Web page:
The San Juan Star / July 15, 1996
By Larry Luxner
CAGUAS -- Hotel industry experts say the two most important guest amenities for hotels of the 90s are in-room fax machines and in-room coffee service.
While Garrido y Compañía Inc. doesn't qualify as a fax maven, it certainly knows its coffee beans. Sensing an untapped opportunity, the Puerto Rico-based family business -- which owns Café Crema and claims to be the island's largest gourmet coffee exporter -- has created a $1.2 million spinoff company to provide premium Puerto Rican coffee to guests staying at the nation's finest hotels.
The unusual subsidiary, known as Guest Choice Inc., opened for business Apr. 1 in Phoenix. It is 85% owned by Garrido and 15% by William H. Simpson, the company's president and an expert on the hotel supply business. The start-up firm already has close to a 100% market share in Puerto Rico, with signed contracts to distribute Alto Grande and Garrido premium coffees in such upscale island properties as the Caribe Hilton, the Dorado Hyatt, the Condado Plaza and the El Conquistador. It's also landed an account with the Drake Hotel in New York and a few others which Simpson declined to name because negotiations are still pending.
In a May 30 interview, the veteran coffee executive told The Star his company aims to supply hotels with a variety of coffee makers, as well as Alto Grande and Garrido gourmet coffees in their own self-contained filter pouches, along with related items such as sugar, creamers, stirrers and artificial sweeteners.
"Currently, we're doing some light marketing, mailing flyers to interested parties, but we'll soon be marketing to the entire U.S. through direct mail," he said. "We are start-ing out with prominent hotels in the greater Phoenix and Tucson area. We'll also be expanding to Las Vegas, which is a very tough market because hotel managers there would rather have the guests gambling in the casinos than staying in their rooms drinking coffee."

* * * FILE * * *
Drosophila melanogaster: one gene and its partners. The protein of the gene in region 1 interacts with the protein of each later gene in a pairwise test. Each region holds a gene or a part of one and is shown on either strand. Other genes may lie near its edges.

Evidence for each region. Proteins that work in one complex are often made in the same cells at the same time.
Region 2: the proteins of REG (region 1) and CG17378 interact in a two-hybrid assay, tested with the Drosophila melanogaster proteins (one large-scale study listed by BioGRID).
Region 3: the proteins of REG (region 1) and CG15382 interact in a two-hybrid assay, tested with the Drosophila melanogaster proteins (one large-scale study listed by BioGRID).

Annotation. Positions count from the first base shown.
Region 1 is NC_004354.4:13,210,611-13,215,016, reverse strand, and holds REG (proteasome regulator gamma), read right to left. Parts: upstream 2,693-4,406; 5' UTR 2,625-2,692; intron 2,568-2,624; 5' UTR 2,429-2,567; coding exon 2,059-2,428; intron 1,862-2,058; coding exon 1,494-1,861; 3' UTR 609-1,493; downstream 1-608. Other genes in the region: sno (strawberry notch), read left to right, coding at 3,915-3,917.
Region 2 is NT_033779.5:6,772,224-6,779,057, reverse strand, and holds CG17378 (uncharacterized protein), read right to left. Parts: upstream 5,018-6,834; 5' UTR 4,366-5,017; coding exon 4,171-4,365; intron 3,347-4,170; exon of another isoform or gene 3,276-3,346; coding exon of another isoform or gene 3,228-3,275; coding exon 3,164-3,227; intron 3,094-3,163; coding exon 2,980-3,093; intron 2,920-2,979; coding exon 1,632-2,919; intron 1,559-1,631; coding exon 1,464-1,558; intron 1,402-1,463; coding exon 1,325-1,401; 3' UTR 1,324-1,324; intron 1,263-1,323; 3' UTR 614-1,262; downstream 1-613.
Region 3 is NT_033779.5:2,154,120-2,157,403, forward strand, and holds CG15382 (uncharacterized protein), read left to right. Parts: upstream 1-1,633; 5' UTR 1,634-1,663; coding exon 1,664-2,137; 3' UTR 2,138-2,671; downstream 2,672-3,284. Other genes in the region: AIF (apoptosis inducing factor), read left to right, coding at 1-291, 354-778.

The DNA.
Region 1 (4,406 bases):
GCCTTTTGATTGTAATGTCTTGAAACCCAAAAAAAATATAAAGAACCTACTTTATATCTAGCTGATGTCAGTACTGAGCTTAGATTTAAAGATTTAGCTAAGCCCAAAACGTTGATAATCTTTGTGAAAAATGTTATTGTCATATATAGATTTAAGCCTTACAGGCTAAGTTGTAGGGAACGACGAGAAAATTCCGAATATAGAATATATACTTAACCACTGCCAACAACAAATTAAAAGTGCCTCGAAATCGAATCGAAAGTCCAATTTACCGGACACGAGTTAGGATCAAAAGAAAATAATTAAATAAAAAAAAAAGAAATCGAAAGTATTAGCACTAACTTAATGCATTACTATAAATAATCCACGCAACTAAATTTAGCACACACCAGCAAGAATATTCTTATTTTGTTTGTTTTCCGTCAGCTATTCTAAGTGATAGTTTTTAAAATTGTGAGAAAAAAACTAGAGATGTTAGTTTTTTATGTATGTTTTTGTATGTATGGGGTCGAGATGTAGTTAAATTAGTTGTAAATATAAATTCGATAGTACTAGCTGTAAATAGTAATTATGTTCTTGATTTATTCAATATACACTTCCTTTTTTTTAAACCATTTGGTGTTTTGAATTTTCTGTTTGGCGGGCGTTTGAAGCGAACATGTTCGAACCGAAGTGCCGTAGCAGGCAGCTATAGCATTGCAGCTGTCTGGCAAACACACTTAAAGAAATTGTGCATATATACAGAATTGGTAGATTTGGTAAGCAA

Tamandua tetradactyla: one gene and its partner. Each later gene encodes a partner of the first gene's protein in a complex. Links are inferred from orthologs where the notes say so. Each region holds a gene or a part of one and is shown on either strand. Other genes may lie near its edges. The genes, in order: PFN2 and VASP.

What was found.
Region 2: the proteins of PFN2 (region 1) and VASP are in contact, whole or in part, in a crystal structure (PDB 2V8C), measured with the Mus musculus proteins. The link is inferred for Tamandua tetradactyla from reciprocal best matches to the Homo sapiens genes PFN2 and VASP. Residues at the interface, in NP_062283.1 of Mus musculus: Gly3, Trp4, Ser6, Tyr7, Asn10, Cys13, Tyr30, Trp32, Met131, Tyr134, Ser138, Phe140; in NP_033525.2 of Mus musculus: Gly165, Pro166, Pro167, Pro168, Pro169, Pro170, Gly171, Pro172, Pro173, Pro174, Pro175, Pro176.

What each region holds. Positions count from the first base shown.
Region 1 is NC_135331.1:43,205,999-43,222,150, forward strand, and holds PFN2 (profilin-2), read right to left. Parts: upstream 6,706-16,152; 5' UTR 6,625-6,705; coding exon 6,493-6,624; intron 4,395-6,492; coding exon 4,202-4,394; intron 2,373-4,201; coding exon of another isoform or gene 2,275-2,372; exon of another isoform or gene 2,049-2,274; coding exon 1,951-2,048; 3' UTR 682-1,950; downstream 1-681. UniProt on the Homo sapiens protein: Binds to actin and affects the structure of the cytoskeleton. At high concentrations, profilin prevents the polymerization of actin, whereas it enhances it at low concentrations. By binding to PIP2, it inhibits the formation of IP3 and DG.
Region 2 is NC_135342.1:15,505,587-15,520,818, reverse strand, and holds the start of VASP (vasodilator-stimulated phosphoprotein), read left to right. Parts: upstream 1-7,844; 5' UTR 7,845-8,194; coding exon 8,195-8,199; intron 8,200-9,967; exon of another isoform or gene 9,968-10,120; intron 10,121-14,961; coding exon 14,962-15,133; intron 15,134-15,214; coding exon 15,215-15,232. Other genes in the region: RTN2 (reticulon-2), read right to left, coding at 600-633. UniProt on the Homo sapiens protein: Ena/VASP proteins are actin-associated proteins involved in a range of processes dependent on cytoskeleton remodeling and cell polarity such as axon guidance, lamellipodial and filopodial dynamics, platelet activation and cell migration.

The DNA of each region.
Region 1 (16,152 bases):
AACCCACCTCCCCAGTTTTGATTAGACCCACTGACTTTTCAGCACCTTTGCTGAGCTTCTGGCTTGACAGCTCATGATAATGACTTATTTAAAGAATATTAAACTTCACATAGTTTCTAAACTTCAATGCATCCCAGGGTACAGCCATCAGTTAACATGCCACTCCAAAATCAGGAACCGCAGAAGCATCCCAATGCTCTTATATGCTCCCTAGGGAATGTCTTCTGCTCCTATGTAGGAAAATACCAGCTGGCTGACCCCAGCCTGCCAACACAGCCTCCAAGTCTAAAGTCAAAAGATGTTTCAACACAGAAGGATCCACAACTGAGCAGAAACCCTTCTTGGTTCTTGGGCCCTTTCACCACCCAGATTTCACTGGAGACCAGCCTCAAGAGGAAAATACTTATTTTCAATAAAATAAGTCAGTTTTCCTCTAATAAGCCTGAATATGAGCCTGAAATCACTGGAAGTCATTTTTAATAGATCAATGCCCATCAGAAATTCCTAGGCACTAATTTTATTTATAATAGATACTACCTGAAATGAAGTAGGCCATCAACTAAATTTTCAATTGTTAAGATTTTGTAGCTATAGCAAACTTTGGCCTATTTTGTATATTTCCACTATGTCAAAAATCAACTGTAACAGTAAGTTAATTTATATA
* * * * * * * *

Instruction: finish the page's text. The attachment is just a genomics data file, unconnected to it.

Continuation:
But if the coffee's good enough, maybe the guests will linger in their rooms a little longer. And if the idea catches on, Guest Choice hopes to land accounts with major chains such as Ramada, Holiday Inn, Marriott and Hilton.
One way of hooking the hotels is by stressing the quality of Puerto Rican coffee, which is well-known in Europe but not as famous in the United States.
Garrido, whose coffee sells on the U.S. retail market for up to $24 a pound, has 203 acres of coffee trees in production at Hacienda Alto Grande, near the mountain town of Lares in northwestern Puerto Rico. In 1993, master taster Willy Pettersson of Sweden's Gavalia Kaffe -- one of the world's largest mail-order coffee catalog firms -- said his visit to Alto Grande "revealed not only exemplary high-grown coffee from small carefully tended farms, but one of the best contemporary processing facilities" he had ever encoun-tered during his world search for fine beans. Besides Gevalia Kaffe, Hacienda Alto Grande coffee is also sold to J. Martínez & Co. of Atlanta, Hena Coffee Inc. of New York and Japan's Ueshima Coffee Co.
Simpson said the company plans to offer Alto Grande super premium coffee for the so-called "gold floors" of such luxury chains as Hyatt, Marriott or Inter-Continental, while placing three less expensive Garrido brands -- 100% Colombian, Garrido Gourmet and Garrido Gourmet Decaf -- in lower-priced hotel rooms.
Simpson, 52, landed his current job after five years as chief executive of Amenities Service Inc. in Anaheim, Calif., and an even longer tenure before that with ARA Services in Philadelphia. He says that of the 3.5 million U.S. hotel rooms, perhaps three million would qualify for in-room coffee, and that only 35-50% of the industry is currently being exploited. At the moment, three companies control the lion's share of the in-room coffee market: Amenities Service, Mr. Coffee Concepts and Courtesy Products Inc.
To back up his argument, Simpson points to a speech made at last year's American Hotel & Motel Association convention in Atlanta by Henry Silverman -- president and chief executive of HFS Inc., the parent of Days Inn, Howard Johnson's and Ramada hotels -- in which Silverman identified the two most important amenities for hotels of the 90s: in-room fax machines and in-room coffee service.
Unlike a fax, says Simpson, the average per-room cost of coffee, condiments and cups -- for a hotel that runs 70% occupancy -- comes to only $5 a month.
"It's less expensive than providing a bottle of shampoo or conditioner, and it's an amenity that helps to maintain or increase occupancies," he said. "When you consider that 55% of the population drinks coffee, it's nice for them to be able to wake up in the morning and make a pot of coffee in their room while they're taking a shower."